Park officials and developers are moving to turn Brooklyn Bridge Park’s crumbling-but-historic Empire Stores building into a waterfront retail hub with ground-floor shops and cafes topped with offices, jump-starting a long-proposed plan to generate cash to maintain the expansive greenspace.
The abandoned Civil War–era warehouses just steps from the Brooklyn Bridge will become “a year-round commercial and retail space,” according to a proposal released by the Brooklyn Bridge Park Corporation soliciting developers to refurbish the neglected piece of real estate gold.
“It is important that these historic structures be preserved [and] it’s critical to our ability to fund park maintenance and operations in the years to come,” Brooklyn Bridge Park Corporation president Regina Myer said.
The retail-boosting proposal calls for developers to rehabilitate the five-story former tea warehouse — and for operators to enter into long-term leasing agreements inside the building, which is more than five times the size of the White House and is divided into seven sections.
Critics are happy to see a plan that revives the long-shuttered landmark, but are also calling for space at the site to be dedicated to arts-culture-and-recreation-centric operators — a proposal not detailed in the plan.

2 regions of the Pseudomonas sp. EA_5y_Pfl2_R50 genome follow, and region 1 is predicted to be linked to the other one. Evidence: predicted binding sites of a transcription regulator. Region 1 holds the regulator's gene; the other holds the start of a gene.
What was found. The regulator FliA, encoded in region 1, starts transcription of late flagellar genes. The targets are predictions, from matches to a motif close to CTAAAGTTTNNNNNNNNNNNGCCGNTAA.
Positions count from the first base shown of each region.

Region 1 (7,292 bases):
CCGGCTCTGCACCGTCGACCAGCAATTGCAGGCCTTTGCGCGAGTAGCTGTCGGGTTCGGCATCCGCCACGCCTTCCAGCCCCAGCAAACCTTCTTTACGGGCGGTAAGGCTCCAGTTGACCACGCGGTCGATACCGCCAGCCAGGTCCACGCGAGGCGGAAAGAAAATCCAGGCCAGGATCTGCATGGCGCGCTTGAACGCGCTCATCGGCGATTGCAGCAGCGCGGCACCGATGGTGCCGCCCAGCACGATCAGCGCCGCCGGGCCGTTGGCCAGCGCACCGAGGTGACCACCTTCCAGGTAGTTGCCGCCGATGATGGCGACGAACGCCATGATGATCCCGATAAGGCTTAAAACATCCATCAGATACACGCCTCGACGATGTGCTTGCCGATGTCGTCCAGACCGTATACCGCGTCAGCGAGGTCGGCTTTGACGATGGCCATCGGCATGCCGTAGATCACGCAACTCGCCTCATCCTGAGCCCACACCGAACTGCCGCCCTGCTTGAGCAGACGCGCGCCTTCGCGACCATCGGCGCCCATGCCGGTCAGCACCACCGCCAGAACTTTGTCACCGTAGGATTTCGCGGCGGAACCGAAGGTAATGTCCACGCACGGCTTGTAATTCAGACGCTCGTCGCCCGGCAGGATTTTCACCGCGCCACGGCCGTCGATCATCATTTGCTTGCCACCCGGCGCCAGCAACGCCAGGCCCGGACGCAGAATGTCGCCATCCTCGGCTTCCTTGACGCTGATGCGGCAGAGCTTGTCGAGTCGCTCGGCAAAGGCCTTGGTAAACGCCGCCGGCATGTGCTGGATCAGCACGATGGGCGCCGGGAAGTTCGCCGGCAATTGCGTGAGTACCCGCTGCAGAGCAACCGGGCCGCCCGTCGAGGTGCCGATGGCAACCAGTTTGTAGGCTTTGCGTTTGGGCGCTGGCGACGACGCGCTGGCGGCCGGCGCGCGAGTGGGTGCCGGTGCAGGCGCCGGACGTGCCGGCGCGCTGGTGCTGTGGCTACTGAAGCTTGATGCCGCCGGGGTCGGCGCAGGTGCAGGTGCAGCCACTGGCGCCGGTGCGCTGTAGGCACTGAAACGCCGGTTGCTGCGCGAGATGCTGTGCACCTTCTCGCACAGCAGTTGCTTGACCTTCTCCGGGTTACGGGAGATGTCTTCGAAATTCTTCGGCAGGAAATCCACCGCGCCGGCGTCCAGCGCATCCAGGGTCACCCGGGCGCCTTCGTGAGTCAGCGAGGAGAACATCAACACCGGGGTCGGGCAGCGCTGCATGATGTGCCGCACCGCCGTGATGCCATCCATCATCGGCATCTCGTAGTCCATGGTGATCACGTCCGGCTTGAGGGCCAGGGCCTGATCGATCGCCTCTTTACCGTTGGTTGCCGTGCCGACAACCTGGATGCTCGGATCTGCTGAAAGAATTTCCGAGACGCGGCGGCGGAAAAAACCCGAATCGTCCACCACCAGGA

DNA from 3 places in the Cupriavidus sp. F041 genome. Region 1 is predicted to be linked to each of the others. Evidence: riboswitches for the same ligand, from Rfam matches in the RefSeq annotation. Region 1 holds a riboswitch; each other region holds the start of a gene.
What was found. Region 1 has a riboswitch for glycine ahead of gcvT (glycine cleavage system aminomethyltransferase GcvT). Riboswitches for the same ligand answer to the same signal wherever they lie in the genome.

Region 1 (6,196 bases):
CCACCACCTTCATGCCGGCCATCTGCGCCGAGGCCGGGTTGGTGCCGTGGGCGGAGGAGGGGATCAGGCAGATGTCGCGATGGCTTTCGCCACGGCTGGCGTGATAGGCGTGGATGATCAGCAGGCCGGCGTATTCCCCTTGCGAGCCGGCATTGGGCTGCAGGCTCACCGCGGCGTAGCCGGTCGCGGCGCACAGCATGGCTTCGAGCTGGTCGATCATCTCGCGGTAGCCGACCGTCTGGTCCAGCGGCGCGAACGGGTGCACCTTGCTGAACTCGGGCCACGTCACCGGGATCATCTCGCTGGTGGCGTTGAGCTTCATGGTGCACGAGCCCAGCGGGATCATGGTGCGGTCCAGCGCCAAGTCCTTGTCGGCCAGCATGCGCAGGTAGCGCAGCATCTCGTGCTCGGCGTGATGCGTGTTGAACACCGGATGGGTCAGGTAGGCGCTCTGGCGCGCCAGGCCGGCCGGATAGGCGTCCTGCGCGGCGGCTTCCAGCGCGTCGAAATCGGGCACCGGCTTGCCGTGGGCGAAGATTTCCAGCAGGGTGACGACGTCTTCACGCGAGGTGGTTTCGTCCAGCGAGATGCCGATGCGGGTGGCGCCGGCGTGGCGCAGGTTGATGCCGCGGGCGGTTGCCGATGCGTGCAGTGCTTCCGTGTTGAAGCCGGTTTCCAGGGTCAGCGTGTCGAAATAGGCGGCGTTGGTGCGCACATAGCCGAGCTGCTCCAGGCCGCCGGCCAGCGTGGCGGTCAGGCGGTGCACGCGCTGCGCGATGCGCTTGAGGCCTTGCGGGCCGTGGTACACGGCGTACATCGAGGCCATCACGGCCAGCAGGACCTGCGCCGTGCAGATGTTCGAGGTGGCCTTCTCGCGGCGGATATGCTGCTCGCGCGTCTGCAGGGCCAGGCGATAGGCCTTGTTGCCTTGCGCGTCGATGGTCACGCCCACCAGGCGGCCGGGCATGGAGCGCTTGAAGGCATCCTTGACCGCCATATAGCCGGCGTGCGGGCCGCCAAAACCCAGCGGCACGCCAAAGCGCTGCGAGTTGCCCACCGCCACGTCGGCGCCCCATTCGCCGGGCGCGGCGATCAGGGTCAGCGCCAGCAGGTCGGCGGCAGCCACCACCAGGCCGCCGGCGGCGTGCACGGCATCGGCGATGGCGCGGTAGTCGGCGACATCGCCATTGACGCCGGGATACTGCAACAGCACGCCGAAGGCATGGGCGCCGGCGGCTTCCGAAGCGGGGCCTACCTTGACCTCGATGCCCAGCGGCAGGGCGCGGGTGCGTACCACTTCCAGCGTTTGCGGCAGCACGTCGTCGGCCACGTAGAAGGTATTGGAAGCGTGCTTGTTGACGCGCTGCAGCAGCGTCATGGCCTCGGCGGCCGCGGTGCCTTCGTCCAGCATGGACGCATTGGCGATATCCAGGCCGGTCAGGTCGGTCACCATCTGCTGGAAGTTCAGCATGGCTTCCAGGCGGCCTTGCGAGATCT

“There’s money to be made in culture, art, and heritage — it could have been a great museum space,” said Doreen Gallo, who sits on the park’s Community Advisory Council.
The plan comes five years after state officials deemed the buildings decrepit and dangerous and 10 years after authorities wrestled control of the site away from DUMBO developer David Walentas and gave it to rival Shaya Boymelgreen, who wanted to construct a Chelsea Market-style shopping mall, but never realized his dream.
It also comes after a long-standing conflict over use of the public park land, sparked by a unique and controversial public-private agreement requiring the park to raise its own cash to fund maintenance.
Brooklyn Bridge Park Corporation’s “request for proposal” now aims to “attract residents and visitors seeking remarkable views and world-class park amenities.”
Some of the spaces inside the building poses real estate challenges — they are “deep-set” and dimly lit in some cases. But representatives heading the project claim those obstacles can be overcome with the right tenant (hear that, Apple?).
Brooklyn Bridge Park Corporation also plans to place advertisements for the space in real estate publications and will hold a “site visit” and information session on Nov. 1.
Reach reporter Natalie O'Neill at firstname.lastname@example.org or by calling her at (718) 260-4505.